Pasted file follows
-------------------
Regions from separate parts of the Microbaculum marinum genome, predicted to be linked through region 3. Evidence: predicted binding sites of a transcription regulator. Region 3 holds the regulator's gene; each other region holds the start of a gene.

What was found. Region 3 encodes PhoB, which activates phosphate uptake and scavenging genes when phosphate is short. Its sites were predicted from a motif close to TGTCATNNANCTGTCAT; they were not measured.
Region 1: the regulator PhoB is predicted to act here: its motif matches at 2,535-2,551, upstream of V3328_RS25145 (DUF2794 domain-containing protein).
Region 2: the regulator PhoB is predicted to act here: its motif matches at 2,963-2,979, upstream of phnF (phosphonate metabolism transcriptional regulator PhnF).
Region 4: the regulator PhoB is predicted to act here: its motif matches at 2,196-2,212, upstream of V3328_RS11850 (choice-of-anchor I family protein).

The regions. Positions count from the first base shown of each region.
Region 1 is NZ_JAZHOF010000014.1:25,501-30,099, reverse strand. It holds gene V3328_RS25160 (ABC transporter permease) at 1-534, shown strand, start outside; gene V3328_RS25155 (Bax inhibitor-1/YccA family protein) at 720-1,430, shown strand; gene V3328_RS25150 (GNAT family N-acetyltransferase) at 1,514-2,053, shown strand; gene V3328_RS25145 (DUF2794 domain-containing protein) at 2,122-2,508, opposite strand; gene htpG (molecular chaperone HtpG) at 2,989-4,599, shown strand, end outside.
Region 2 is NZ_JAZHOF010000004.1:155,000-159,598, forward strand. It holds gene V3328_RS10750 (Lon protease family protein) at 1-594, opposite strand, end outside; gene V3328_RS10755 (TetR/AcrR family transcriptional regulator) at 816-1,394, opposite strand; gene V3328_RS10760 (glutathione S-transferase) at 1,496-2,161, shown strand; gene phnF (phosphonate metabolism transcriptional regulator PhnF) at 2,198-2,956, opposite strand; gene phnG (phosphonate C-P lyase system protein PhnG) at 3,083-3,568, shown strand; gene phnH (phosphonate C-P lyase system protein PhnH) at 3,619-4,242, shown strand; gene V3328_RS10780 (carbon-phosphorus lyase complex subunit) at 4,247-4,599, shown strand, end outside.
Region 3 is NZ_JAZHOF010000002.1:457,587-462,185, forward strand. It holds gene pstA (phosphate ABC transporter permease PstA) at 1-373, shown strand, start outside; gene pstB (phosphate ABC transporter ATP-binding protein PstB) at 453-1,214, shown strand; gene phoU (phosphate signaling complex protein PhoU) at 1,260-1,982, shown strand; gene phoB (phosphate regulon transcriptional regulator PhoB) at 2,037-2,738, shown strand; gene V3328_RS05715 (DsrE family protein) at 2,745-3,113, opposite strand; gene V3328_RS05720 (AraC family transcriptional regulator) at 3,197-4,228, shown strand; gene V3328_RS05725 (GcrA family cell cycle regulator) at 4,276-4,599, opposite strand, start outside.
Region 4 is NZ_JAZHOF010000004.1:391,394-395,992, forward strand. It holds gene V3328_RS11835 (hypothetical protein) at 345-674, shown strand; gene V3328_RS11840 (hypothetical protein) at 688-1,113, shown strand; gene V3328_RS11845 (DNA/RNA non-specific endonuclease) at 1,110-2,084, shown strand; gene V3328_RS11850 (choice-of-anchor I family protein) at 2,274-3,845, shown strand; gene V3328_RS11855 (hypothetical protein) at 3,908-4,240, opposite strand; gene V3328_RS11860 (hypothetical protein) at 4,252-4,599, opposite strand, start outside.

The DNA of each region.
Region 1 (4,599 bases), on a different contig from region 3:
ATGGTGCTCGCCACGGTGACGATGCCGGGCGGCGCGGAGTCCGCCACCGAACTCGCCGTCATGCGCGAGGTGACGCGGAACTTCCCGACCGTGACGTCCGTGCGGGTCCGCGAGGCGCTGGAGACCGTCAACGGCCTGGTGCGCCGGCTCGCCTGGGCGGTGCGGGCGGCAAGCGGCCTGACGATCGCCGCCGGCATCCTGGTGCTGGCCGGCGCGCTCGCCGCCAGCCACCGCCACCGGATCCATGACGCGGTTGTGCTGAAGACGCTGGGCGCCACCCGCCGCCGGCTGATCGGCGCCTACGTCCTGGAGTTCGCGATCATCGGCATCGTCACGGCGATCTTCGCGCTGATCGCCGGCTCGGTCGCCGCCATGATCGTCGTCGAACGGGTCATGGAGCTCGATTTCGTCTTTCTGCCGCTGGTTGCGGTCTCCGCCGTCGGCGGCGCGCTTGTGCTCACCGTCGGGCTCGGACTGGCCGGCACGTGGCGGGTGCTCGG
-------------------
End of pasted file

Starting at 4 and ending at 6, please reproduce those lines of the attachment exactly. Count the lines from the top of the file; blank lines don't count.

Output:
Region 2: the regulator PhoB is predicted to act here: its motif matches at 2,963-2,979, upstream of phnF (phosphonate metabolism transcriptional regulator PhnF).
Region 4: the regulator PhoB is predicted to act here: its motif matches at 2,196-2,212, upstream of V3328_RS11850 (choice-of-anchor I family protein).

The regions. Positions count from the first base shown of each region.